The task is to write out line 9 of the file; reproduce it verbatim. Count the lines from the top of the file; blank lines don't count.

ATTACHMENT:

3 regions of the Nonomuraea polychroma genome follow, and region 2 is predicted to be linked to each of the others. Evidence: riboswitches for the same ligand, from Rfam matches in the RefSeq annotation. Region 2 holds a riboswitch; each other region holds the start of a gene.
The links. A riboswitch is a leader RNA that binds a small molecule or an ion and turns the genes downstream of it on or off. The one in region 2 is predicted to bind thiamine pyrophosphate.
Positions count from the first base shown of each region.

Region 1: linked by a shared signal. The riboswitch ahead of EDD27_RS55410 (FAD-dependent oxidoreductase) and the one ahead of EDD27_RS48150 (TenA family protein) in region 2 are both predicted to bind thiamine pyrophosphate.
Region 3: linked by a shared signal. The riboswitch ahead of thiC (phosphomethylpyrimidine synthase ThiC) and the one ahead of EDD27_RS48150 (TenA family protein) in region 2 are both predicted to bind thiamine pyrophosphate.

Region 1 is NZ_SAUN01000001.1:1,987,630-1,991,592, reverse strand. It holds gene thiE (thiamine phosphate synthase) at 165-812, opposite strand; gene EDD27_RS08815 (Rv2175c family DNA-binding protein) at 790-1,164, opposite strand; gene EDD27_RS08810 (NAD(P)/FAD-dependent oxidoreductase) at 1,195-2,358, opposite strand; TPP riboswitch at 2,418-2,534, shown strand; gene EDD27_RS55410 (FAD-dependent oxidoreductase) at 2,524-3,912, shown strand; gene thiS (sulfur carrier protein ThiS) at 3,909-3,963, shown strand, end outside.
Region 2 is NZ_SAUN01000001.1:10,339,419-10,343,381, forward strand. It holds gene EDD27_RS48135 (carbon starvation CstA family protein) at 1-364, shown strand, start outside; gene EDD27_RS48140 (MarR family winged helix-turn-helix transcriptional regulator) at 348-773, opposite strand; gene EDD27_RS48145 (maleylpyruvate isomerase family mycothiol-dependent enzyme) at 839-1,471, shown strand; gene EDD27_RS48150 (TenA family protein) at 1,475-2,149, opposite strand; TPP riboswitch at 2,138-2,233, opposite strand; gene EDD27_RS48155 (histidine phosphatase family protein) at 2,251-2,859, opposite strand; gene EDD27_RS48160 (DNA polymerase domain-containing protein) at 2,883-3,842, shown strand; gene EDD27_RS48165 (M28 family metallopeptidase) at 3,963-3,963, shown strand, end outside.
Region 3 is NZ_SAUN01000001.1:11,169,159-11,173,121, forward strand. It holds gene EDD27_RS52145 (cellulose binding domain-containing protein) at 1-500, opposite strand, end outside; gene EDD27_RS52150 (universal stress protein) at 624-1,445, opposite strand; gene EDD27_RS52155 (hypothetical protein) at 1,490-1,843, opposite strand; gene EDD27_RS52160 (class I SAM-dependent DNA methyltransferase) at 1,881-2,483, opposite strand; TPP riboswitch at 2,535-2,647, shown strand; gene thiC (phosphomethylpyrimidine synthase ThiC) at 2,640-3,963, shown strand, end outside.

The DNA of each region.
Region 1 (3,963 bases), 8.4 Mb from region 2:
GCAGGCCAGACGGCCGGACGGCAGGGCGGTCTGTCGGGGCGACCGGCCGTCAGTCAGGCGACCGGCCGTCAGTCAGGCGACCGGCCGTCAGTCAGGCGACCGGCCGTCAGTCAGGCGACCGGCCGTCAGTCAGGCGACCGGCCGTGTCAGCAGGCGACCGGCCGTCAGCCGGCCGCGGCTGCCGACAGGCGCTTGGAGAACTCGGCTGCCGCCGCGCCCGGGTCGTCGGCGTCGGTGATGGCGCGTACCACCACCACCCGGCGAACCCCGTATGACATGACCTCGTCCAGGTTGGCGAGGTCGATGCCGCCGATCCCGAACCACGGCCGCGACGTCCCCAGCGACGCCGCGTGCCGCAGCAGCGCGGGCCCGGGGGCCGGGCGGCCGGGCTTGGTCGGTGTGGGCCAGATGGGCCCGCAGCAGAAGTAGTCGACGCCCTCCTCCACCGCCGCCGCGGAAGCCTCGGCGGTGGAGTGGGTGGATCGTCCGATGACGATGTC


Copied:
The DNA of each region.